The article has been automatically translated into English by Google Translate from Russian and has not been edited.
Переклад цього матеріалу українською мовою з російської було автоматично здійснено сервісом Google Translate, без подальшого редагування тексту.
Bu məqalə Google Translate servisi vasitəsi ilə avtomatik olaraq rus dilindən azərbaycan dilinə tərcümə olunmuşdur. Bundan sonra mətn redaktə edilməmişdir.

Smoke from forest fires in California covered half of the United States: why is it dangerous

Smoke from wildfires in the western United States and Canada covers much of the continent, including thousands of miles on the east coast. Experts say the phenomenon is becoming more common as human-induced global warming is causing more and more intense fires. Writes about it Pix11.

Photo: Shutterstock

Smoke pollution has reached unhealthy levels this week in communities stretching from Washington to Washington, DC.

The researchers say it's time to get used to it.

"The fires will burn all summer," said Dan Jaffe, an expert on wildfire smoke from the University of Washington. "In terms of poor air quality, this year will be worse than average throughout the country."

Scientific research points to potential long-term health damage from inhaling microscopic smoke particles. Authorities are struggling to better protect people from harmful influences, but face challenges in communicating the risk to vulnerable communities and people who live very far from burning forests.

Why is there so much smoke and how dangerous it is

Decades of aggressive fires have allowed dead trees and other fuels to form in forests. Climate change is now drying the landscape, making it easier for fires to ignite and spread.

According to data provided by the Environmental Protection Agency, the number of unhealthy air quality days recorded in 2021 by pollution monitors across the country is more than double the number in each of the past two years. Most of the growth is due to wildfires, officials said.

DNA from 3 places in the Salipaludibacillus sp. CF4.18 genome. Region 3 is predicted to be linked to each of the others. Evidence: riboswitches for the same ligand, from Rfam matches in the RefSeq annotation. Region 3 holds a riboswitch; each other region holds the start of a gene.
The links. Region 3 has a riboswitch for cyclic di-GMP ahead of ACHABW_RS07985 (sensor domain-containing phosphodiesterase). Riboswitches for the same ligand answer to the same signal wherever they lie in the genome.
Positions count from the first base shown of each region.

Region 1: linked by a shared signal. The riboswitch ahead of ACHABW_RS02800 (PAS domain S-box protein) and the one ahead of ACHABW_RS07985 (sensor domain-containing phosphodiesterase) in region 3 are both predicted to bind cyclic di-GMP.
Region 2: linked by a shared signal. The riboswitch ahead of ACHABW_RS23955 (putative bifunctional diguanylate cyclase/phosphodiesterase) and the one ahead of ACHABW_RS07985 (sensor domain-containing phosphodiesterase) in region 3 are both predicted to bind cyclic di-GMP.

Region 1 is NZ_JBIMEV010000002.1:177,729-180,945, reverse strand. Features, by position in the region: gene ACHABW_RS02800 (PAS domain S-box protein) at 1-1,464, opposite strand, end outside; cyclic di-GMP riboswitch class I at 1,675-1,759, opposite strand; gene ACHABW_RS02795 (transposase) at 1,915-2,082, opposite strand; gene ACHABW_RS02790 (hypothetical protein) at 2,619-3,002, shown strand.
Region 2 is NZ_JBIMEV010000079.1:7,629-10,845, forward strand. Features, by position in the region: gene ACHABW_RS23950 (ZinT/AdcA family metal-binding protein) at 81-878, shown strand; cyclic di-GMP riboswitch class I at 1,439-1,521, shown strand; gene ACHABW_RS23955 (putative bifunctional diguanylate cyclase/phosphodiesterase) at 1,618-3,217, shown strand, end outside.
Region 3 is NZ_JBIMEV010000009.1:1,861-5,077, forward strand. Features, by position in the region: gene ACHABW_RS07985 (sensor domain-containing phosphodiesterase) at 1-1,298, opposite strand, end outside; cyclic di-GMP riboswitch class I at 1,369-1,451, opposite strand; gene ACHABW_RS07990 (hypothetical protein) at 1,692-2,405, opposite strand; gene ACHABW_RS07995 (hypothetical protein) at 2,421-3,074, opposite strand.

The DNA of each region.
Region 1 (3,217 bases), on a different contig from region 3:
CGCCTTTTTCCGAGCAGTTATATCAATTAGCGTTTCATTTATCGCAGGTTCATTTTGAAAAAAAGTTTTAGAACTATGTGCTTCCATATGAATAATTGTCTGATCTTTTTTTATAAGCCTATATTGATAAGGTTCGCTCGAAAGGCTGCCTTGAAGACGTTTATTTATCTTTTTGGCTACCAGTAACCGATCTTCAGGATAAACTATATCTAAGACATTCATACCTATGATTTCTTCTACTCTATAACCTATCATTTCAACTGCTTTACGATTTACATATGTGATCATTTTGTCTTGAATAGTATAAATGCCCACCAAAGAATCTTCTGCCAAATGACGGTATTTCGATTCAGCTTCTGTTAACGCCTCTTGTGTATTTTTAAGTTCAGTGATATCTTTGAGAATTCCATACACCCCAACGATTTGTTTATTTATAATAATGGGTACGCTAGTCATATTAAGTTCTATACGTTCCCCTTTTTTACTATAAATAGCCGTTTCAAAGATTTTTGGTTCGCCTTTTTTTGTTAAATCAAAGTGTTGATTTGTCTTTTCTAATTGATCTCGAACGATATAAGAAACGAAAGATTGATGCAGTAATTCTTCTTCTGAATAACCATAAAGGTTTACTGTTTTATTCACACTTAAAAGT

On the subject: Burned an area 5 times the size of New York: fires in the West of the United States are gaining strength

So far in 2021, the amount of smoke emitted by forest fires is directly related to the amount of land burned - over 4100 square miles (10 square kilometers) in the United States and 600 square miles (4800 square kilometers) in Canada. That's below the 12-year average this time of year for both countries, but forecasters warn conditions could worsen as the severe drought, affecting 500% of Westerners, intensifies.

Forest fire smoke contains hundreds of chemical compounds, many of which can be harmful in high doses. Health care workers use the concentration of smoke particles in the air to assess the severity of the hazard to the public.

During the years of severe fires over the past decade, fires in the West have emitted more than a million tons of particles annually, according to research by the US Forest Service.

Scientists have linked exposure to smoke to long-term health problems, including decreased lung function, a weakened immune system, and higher rates of influenza. In the short term, vulnerable people may be hospitalized, sometimes dying from excessive smoke choking.

A 2018 fire in Paradise, California, which killed 85 people and burned 14 homes, caused a thick plume that covered part of Northern California for several weeks. Smoke from burning houses and buildings contains more toxic plastics and other industrial materials, as well as chemicals stored in garages.

Fires